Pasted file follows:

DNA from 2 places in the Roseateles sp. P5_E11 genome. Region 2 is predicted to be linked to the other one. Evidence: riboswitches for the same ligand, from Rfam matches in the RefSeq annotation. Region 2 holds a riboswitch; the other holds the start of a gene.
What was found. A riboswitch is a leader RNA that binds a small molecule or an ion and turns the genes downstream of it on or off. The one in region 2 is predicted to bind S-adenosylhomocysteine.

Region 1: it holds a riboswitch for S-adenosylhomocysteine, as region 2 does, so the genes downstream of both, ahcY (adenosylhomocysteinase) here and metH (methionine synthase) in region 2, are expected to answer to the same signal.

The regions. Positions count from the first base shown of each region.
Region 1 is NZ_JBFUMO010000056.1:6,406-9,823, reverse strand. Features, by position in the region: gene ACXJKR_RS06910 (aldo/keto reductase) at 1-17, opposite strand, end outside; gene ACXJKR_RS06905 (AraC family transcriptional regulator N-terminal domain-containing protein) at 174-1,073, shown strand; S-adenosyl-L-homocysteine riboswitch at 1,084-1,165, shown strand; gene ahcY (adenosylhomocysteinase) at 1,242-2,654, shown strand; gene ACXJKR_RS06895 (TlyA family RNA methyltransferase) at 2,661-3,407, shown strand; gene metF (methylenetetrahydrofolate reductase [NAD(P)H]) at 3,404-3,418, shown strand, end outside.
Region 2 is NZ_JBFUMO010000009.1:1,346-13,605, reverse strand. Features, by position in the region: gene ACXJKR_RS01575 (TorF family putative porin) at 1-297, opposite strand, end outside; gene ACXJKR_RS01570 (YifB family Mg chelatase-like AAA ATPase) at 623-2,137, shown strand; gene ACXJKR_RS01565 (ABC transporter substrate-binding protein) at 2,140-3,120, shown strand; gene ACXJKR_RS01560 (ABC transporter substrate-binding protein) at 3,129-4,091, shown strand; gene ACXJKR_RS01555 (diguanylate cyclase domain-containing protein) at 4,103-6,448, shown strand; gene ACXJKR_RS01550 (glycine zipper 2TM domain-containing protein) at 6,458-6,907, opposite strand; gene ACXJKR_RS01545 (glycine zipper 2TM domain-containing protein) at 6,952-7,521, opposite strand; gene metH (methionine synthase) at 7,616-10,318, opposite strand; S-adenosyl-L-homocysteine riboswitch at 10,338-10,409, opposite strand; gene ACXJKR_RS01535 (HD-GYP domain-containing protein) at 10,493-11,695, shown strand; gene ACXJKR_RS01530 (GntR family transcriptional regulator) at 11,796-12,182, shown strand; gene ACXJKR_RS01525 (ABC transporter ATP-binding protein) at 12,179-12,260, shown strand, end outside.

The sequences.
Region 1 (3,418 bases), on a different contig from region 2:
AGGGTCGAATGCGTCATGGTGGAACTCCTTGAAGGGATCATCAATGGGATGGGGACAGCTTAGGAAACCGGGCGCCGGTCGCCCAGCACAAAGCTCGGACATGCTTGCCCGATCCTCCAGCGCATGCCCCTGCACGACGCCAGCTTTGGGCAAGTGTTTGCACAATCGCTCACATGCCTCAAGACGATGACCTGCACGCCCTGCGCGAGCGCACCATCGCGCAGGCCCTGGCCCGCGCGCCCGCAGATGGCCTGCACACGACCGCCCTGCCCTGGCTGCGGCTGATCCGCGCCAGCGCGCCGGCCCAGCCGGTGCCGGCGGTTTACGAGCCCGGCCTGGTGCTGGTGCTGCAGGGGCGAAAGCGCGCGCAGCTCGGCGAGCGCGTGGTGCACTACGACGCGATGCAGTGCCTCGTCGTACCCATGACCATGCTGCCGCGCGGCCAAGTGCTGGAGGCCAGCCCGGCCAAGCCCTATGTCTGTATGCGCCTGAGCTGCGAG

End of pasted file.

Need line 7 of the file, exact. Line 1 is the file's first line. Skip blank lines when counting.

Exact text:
The sequences.